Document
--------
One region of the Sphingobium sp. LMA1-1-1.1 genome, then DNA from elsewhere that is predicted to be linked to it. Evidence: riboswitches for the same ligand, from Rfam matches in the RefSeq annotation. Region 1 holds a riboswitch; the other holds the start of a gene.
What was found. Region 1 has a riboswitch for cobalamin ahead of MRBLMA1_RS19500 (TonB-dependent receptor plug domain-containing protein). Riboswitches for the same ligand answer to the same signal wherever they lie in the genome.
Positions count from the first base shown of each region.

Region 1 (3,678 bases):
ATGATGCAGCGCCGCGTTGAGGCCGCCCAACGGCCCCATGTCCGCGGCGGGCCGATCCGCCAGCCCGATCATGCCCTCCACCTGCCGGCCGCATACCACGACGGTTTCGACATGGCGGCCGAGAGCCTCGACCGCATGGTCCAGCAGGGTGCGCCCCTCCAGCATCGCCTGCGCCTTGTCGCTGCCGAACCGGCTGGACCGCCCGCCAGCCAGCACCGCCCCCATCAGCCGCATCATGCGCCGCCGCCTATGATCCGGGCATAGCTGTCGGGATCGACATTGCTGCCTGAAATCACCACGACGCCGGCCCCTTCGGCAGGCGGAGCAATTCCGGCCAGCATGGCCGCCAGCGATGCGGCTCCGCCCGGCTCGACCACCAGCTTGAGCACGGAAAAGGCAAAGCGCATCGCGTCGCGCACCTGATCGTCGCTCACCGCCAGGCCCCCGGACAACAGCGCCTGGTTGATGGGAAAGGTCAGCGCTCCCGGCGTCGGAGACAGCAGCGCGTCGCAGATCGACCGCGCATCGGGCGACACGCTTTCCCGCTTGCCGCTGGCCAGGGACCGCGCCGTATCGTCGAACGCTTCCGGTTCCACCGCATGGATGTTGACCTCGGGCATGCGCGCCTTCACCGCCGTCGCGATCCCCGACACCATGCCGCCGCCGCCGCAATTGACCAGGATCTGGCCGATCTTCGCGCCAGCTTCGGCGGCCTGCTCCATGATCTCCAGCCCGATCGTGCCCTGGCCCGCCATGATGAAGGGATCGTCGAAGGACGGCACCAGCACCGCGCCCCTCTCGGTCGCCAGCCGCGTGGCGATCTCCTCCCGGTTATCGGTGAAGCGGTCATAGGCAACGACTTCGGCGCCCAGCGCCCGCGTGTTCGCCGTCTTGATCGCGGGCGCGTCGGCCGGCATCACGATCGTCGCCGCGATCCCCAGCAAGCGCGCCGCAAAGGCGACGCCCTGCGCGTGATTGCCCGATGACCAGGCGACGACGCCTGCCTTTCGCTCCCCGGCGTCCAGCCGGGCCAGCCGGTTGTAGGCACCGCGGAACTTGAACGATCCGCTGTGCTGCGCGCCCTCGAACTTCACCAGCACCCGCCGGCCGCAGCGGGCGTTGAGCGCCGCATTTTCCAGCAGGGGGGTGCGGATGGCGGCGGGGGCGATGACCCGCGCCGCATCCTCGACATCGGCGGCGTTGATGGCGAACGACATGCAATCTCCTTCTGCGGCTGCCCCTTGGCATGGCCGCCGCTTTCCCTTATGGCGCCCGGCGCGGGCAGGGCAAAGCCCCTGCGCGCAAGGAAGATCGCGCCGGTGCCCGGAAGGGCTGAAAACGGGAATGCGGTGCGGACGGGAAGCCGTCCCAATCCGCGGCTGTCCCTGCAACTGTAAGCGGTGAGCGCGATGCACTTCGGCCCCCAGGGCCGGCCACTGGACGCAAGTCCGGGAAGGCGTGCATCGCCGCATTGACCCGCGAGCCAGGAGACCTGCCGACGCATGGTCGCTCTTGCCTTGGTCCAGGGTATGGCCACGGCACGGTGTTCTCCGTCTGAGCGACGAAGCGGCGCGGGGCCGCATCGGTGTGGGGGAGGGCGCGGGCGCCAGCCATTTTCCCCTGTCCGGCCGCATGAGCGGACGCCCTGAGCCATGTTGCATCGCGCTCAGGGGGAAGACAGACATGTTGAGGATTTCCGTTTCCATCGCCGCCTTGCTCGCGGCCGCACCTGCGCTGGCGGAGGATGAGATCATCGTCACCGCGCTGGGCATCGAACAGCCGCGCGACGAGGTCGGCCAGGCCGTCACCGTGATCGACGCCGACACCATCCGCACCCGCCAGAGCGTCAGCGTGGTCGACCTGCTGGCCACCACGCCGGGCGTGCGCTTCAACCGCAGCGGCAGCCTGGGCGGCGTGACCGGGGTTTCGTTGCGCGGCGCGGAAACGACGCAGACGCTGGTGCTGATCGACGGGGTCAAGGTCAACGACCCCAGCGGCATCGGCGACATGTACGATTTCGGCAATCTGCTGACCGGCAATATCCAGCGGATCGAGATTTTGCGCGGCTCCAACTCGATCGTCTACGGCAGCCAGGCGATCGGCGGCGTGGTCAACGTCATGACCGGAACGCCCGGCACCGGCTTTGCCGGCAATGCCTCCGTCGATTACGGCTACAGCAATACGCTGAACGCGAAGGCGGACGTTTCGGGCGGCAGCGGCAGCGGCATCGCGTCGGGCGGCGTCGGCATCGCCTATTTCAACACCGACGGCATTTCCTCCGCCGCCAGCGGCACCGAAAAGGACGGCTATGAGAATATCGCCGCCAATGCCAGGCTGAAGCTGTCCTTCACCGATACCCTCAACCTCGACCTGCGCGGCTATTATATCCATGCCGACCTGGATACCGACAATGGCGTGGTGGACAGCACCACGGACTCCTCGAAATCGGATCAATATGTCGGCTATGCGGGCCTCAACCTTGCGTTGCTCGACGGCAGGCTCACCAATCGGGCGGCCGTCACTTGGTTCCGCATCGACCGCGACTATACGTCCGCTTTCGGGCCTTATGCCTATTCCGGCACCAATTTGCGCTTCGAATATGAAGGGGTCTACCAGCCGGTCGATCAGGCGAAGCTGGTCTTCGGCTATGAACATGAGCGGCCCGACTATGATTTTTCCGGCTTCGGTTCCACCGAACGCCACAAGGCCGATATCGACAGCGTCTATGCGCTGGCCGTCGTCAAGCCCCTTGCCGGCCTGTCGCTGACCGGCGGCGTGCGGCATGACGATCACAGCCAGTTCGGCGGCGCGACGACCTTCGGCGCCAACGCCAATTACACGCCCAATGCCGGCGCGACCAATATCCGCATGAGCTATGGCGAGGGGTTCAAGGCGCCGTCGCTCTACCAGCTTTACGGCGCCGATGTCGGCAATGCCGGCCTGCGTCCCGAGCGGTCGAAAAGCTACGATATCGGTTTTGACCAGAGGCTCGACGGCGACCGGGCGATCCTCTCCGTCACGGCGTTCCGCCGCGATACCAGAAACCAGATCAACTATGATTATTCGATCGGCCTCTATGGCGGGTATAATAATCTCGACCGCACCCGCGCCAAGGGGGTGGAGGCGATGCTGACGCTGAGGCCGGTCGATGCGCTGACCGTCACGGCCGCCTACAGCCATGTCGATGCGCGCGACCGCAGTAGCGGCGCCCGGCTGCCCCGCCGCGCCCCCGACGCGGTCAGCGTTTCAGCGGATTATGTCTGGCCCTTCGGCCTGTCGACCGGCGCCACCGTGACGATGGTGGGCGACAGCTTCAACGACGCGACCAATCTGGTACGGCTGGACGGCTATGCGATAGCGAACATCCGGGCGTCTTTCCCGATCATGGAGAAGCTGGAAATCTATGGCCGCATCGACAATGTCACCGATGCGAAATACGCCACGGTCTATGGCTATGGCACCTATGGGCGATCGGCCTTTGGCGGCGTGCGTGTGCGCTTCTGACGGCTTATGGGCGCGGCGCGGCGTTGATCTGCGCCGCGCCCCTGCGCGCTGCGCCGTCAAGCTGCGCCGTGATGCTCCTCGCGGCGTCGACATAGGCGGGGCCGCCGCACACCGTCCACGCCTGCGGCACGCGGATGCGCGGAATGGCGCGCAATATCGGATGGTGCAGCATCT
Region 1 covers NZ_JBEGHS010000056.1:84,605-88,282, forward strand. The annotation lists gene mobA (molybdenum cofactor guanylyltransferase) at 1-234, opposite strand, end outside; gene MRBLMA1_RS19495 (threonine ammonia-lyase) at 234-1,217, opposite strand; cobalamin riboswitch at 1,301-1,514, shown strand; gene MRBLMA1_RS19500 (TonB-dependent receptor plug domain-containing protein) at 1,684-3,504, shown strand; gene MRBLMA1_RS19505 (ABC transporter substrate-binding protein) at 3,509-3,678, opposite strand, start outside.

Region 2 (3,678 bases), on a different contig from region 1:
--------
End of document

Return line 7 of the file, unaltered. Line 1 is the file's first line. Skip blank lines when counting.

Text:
Region 2 (3,678 bases), on a different contig from region 1: